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Vt. Saliva Drug Testing Bill Meets Demise



VtDigger
Wednesday, May 02, 2018

Montpelier — A bill that would have allowed law enforcement to obtain saliva for testing from motorists suspected of drugged drive effectively has been shelved for this legislative session.

The legislation faced threats of legal challenges from the Vermont chapter of the American Civil Liberties Union and the state’s Defender General’s Office. They both contend that detecting a certain drug is in a person’s system does nothing to prove impairment behind the wheel.

The bill, H.237, passed the House in March with strong support from law enforcement, who argued it was needed for roadway safety, especially in light of the approval of legislation earlier this year that legalizes the recreational use of marijuana starting on July 1.

However, it now appears the saliva testing legislation won’t be moving any further.

The Senate Judiciary Committee voted, 4 to 1, on Wednesday morning in opposition to the measure.

The action by the Senate panel, according to Sen. Dick Sears, D-Bennington, the committee’s chairman, kills it for this year.

“As far as this committee goes, as far as this bill goes, it doesn’t go to the (Senate) floor,” Sears said, but then quickly added, “You can never say never in this building because it could surface somewhere else.”

Vermont Public Safety Commissioner Thomas Anderson testified before the Senate panel in favor of the legislation. He said after the vote he was disappointed with the result.

“I think this was a step toward roadway safety,” the commissioner said. “It’s unfortunate that it did not get out of committee.”

Committee members voting in opposition to saliva testing were Senate President Pro Tem Tim Ashe, D/P-Chittenden; Sen. Jeanette White, D-Windham; Sen, Joe Benning, R-Caledonia; and Sears. Sen. Alice Nitka, D-Windsor, cast the lone vote in support of the legislation.

Sears, in explaining his vote, agreed with the argument of opponents of the legislation that said there was no standard for linking the level of a drug in a person’s system and impairment.

He said he thought researchers and scientists would come up with an answer to that problem at some point in the future, but it’s not there now.

“I could support it if there was a standard that we knew somebody was impaired,” Sears said of the legislation. “I know these companies are working on it, particularly for marijuana, because they know this a moneymaker for them.”

Anderson, in urging the committee to adopt the legislation, said the only way to test now for the presence of drugs in a driver believed to be impaired is a blood test, which requires a warrant.

That process of obtaining a blood test is time-consuming, often leading to it being administered well after a traffic stop. A saliva test, he told the panel, could be administered immediately.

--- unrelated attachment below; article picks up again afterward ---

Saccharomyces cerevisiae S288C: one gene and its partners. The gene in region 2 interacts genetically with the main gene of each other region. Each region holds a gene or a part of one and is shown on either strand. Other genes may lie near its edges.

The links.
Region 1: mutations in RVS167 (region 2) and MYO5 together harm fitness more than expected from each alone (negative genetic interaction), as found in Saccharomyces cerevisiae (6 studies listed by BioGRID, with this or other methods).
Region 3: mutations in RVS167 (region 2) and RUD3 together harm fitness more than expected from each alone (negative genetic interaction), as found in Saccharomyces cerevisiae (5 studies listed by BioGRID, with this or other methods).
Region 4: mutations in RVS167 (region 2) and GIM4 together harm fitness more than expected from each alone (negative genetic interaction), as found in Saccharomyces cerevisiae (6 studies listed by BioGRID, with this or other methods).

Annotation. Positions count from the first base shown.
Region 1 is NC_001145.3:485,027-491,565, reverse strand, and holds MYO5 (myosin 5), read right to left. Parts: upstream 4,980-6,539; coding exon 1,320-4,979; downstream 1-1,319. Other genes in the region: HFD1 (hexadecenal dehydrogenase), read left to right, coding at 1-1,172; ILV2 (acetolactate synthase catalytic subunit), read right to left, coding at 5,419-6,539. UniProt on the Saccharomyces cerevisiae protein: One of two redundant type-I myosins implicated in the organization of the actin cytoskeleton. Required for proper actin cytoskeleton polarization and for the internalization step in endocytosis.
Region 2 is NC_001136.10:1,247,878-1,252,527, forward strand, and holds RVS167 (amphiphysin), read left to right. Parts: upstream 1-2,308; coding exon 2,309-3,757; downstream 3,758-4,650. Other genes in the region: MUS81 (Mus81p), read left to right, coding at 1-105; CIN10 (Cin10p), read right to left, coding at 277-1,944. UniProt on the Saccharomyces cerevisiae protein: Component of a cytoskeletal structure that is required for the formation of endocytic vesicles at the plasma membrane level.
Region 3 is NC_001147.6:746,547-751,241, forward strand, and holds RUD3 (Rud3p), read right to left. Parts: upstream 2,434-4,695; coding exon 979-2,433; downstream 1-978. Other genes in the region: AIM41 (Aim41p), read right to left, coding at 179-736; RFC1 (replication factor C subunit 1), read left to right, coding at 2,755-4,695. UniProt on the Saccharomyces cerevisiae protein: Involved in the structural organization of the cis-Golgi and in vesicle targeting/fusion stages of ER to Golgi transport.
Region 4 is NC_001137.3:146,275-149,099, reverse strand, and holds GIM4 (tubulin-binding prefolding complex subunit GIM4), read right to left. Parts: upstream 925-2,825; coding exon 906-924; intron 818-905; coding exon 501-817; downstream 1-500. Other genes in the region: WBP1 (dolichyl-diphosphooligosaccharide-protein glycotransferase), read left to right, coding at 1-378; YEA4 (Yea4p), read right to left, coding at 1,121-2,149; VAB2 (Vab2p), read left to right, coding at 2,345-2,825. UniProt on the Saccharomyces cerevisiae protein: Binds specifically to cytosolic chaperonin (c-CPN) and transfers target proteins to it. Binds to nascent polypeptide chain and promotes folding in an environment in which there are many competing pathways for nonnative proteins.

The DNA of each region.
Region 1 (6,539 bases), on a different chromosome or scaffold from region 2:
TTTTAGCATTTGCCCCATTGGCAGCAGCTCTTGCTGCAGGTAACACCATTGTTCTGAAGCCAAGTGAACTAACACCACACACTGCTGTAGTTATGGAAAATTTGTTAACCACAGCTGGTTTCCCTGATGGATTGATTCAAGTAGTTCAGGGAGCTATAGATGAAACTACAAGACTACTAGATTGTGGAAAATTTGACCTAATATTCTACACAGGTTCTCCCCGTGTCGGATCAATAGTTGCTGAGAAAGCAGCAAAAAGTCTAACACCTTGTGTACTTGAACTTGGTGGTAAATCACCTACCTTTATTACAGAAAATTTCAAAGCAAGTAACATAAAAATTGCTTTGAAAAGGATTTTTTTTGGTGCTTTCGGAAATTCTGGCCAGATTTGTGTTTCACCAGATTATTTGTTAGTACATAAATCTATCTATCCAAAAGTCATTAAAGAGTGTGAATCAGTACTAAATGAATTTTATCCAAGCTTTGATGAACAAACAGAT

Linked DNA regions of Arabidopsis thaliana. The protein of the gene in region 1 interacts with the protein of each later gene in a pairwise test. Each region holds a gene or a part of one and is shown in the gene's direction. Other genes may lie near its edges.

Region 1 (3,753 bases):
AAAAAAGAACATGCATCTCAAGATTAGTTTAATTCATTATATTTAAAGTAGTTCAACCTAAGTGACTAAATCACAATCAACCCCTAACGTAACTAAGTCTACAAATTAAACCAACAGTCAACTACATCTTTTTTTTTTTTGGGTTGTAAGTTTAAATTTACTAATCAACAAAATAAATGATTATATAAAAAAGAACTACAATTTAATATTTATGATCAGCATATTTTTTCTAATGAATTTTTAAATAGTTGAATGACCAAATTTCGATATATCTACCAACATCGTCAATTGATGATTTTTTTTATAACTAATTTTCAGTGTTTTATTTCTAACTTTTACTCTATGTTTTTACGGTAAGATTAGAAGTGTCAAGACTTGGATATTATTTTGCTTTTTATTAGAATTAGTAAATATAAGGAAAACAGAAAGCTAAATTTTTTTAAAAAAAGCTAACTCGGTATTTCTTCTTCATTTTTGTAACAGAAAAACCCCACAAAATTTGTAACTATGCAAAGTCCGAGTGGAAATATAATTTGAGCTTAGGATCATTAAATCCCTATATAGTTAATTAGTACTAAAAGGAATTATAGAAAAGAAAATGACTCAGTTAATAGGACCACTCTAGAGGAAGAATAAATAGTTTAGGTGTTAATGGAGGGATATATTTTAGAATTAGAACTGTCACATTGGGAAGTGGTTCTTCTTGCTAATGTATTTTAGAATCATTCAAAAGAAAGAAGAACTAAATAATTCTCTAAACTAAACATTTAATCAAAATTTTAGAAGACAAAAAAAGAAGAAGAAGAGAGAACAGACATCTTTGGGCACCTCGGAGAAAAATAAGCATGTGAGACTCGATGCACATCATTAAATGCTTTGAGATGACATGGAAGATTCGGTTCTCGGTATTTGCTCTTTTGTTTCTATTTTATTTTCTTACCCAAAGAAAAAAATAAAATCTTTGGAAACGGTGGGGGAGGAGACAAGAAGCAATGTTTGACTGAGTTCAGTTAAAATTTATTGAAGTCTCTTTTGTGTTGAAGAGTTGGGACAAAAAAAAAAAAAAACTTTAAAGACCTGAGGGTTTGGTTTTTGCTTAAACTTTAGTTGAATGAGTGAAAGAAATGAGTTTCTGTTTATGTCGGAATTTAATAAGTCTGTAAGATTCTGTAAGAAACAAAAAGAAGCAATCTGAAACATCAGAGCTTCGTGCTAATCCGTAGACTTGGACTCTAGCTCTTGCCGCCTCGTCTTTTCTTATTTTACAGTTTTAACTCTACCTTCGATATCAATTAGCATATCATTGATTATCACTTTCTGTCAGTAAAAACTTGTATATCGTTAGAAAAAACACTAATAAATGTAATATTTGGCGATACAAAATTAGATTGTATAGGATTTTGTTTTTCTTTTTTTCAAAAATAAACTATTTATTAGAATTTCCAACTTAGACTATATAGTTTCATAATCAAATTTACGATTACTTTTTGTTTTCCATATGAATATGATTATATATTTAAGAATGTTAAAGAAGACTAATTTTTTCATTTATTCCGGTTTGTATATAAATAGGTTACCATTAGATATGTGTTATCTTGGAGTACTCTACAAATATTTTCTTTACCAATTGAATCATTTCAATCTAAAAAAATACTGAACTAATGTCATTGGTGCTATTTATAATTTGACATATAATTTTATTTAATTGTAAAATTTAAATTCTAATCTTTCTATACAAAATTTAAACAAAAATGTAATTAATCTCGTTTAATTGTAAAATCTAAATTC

Anderson said a saliva test would be an added tool for officers to use in trying to determine if a motorist is impaired.

If the results of a non-evidentiary, or screening, roadside saliva test is positive for drugs, an evidentiary saliva test would follow. That “confirming” test would be sent to the state laboratory for results.

The legislation did not recommend establishing a “per se” limit in a person’s system of THC, the active ingredient in marijuana.

Anderson told the panel before performing a saliva test, other indicators of impairment will be taken into account, including an officer’s observation of a motorist’s driving to that person’s performance on a field sobriety test.

“It’s another piece of evidence,” he said of saliva test results. “It is good public policy that prosecutors and juries have as much evidence as possible.”

Ultimately, he said, the admissibility of such a test into evidence in a court case would be decided Vermont Supreme Court.

“The question is going to be whether you need a warrant or not,” Anderson said. “That’s why we have courts.”

“The Legislature could decide that,” Sears replied.

A saliva test would be able to detect different drugs including cannabis, cocaine, amphetamines, methamphetamine and certain opiates.

Chloe White, policy director at the American Civil Liberties Union of Vermont, also testified before the panel on Wednesday, reiterating the organization’s opposition.

She said the state already has effective tools to determine a motorist’s impairment, including field sobriety tests, such as walking a straight line, and Drug Recognition Experts, or DRE, specially trained officers in the detection of drivers impaired by drugs.

“Unlike a saliva test,” she added, “a field sobriety test focuses on actual impairment.”